How do you usually introduce yourself? What is it that you say when asked to tell others about yourself? Who are you? There are variations in answers, of course, as well as exceptions to common conventions. However, I have yet to meet a person who’d start their introduction by stating that, for instance, he is a human being. That would sound a bit odd probably because that is an obvious fact – I mean, aren’t all who are involved in this discussion human beings? So, if you want to say something that defines uniquely you, what do you say? One very solid and indisputable way forward that comes to mind is to say “I am my genetic code”. That is indeed unique. And what if we imagine that you are talking to your clone who is genetically identical to you? OK, we can modify the response by saying “I am my genetic code plus my environment and lifestyle”. After all, we know that even identical twins are not that identical. But would you be satisfied, if I introduced myself that way (even if it does define me)? Or would you smile politely and think to yourself that that’s one strange lady who probably doesn’t want to share much about herself? So then, if we don’t want to be asocial – how are we to introduce ourselves?
In my experience so far, people mostly start the introductions by telling their names, perhaps their age, sometimes their family status, where they come from (if not local), what they do in terms of work or study and so on. These things and their importance are influenced by our cultures and societies, and we learn how to respond and what to expect from others. Yet, what is common, regardless of what we choose to tell, is that we tell things that we consider important as our defining characteristics. Even our language gives this away. For instance, think of all the times you have said that you are this or that. You are X years old, you are your name, you are your profession etc. Sure, different languages allow for various ways of expressing these things. However, the very existence of the here-mentioned way of expression signals that we tend to define ourselves through the various roles we play. Put differently, we identify ourselves with our functions. It is most obvious with the statements about the profession but also my name and my age and many other things I say I am are certain functions or roles I perform. For instance, if I change my name, is it still me? Surely it must be! But if we follow the simple logic of an identity statement “I am X”, then whenever we change X it will no longer be me because it will no longer be identical. It is even “worse” with age – that thing changes every year!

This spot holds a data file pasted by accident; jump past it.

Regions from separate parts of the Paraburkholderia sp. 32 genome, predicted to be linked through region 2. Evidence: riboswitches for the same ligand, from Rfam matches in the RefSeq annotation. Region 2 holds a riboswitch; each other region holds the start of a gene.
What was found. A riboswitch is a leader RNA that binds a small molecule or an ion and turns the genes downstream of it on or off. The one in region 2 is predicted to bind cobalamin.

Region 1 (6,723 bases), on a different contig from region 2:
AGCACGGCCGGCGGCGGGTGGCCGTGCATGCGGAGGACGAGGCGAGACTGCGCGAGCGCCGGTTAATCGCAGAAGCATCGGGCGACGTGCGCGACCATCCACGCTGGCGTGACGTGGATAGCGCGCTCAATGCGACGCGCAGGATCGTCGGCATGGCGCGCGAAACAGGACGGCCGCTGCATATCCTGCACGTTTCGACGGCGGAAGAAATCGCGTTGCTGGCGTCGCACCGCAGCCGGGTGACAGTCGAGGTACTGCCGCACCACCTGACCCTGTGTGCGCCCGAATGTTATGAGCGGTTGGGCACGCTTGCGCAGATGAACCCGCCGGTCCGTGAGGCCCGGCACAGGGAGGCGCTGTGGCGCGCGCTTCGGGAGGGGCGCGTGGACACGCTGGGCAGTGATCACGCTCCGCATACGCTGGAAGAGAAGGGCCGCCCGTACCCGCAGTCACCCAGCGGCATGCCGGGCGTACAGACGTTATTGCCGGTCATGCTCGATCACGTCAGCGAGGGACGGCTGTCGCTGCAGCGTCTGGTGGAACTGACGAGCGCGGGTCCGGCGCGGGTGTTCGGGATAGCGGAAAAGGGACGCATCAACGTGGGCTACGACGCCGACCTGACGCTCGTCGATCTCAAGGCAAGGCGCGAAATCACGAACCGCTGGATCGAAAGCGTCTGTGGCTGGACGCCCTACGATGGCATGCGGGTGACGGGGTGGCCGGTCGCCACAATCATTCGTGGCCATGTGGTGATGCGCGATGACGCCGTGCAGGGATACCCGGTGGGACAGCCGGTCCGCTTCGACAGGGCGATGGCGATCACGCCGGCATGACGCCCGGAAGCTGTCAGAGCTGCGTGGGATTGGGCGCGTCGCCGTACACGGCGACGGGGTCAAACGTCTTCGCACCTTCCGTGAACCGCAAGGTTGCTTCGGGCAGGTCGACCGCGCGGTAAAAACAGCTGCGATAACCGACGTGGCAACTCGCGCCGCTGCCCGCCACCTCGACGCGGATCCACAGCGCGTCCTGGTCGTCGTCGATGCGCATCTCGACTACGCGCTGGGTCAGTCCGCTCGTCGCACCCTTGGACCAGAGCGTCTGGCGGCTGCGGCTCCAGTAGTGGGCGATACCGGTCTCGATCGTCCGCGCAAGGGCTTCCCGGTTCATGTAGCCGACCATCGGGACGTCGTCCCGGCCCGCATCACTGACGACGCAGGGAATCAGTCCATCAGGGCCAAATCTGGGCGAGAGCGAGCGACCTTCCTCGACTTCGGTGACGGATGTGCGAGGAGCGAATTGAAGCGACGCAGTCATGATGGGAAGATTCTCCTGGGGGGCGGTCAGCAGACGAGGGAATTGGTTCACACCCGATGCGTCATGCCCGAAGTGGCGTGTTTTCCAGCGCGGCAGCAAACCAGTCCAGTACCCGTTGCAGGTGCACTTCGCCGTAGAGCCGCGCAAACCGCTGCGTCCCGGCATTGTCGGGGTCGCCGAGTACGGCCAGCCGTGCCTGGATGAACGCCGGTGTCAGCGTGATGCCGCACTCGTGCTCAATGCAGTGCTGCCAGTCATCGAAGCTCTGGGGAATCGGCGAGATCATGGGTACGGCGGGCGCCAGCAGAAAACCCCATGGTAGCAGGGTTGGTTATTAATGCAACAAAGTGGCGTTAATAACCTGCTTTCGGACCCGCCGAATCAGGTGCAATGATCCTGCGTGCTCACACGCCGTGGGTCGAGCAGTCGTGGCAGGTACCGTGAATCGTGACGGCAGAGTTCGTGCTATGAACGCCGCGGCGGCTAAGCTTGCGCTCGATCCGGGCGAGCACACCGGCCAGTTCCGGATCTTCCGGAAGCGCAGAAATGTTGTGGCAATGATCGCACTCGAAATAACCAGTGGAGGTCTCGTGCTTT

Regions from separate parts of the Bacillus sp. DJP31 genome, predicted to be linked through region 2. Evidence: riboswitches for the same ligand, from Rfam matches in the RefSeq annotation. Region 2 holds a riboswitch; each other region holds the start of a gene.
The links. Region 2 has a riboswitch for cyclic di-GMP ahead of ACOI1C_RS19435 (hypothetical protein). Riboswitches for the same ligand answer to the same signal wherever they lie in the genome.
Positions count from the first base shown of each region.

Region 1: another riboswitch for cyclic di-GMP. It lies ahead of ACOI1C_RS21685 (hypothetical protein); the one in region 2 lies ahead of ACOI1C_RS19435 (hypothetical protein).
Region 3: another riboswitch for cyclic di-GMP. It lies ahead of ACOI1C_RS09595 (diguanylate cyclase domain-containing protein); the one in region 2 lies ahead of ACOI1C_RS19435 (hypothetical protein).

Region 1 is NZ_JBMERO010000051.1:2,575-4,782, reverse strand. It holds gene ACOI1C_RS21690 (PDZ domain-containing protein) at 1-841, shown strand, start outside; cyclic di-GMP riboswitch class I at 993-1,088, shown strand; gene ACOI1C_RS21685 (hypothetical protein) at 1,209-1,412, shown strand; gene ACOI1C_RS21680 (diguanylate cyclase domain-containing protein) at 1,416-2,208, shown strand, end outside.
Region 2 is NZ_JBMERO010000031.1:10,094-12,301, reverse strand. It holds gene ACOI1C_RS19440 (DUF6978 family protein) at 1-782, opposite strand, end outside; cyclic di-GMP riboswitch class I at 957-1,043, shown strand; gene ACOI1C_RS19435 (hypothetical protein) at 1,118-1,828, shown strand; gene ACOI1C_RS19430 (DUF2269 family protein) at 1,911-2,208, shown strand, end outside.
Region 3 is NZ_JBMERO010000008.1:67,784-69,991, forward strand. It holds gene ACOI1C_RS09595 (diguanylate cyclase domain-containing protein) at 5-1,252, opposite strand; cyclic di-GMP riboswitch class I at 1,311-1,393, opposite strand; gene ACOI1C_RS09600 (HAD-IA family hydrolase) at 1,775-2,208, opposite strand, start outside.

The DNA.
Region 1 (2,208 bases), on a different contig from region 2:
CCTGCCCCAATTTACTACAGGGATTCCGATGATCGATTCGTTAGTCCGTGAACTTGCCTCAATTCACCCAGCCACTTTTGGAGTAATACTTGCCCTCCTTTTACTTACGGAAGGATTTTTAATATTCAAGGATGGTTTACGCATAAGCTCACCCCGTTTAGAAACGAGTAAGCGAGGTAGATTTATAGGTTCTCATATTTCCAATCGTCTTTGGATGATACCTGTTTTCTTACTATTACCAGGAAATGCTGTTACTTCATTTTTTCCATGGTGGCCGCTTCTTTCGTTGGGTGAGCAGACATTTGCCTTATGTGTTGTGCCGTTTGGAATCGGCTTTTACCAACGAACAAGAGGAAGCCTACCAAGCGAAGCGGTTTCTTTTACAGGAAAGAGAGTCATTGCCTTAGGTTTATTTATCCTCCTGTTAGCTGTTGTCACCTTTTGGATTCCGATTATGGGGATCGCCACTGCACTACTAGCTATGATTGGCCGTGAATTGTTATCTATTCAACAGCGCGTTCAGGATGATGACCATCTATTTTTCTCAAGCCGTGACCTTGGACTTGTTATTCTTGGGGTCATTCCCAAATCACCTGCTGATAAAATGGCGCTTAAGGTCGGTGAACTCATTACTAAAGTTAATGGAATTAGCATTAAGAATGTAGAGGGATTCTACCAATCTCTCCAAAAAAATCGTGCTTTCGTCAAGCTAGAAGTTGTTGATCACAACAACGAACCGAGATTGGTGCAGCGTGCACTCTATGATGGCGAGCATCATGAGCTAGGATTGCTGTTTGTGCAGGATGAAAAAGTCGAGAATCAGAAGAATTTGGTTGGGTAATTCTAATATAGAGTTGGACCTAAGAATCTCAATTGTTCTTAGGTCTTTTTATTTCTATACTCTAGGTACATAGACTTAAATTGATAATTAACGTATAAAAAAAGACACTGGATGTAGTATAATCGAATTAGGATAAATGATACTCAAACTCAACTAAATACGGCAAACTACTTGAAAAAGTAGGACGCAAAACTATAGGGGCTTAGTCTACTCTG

However, if we look at the whole identity business from a different perspective, it becomes broader and therefore more inclusive. As mentioned, the things I say I am are basically different functions or roles I perform. It is similar in theatre – an actor in a play may say he is Romeo when, in fact, he plays the role of Romeo. In philosophy, this type of identity theory is called functionalism. The main point is that the defining, identifying factor is the function (or role) and not the specific “thing” or “actor” realizing it. In other words, whatever realizes the function of X, is X. Whoever plays the role of Romeo (realizes this function), is Romeo. Whatever realizes the function of breaks on a bike, those are the breaks (and we know there are several types of bike breaks). Whatever realizes the function of pain in a living organism, is pain (which means we admit that organisms different to ourselves can experience pain even if it’s not identical to ours and not realized in the same way).
As you can see, the advantage of this approach is that it is very inclusive. It embraces multitudes of diverse “realizers” of functions without discriminating against anyone or anything as long as they realize the given function/play the given role. So, if we go back to our examples of how we introduce ourselves and see that all those things (my name, age, family status, profession etc.) are the roles we play or the functions we realize, our identity seems to be saved. From this standpoint, as long as I have something that realizes those functions for me (my name, my age, my profession and so on), all is fine and I stay myself even if/when I change my job, my age and my name. It is like changing actors for the same role – yes, each actor brings along some new details to the role but they are accepted only as long as they realize the given function (play the given role).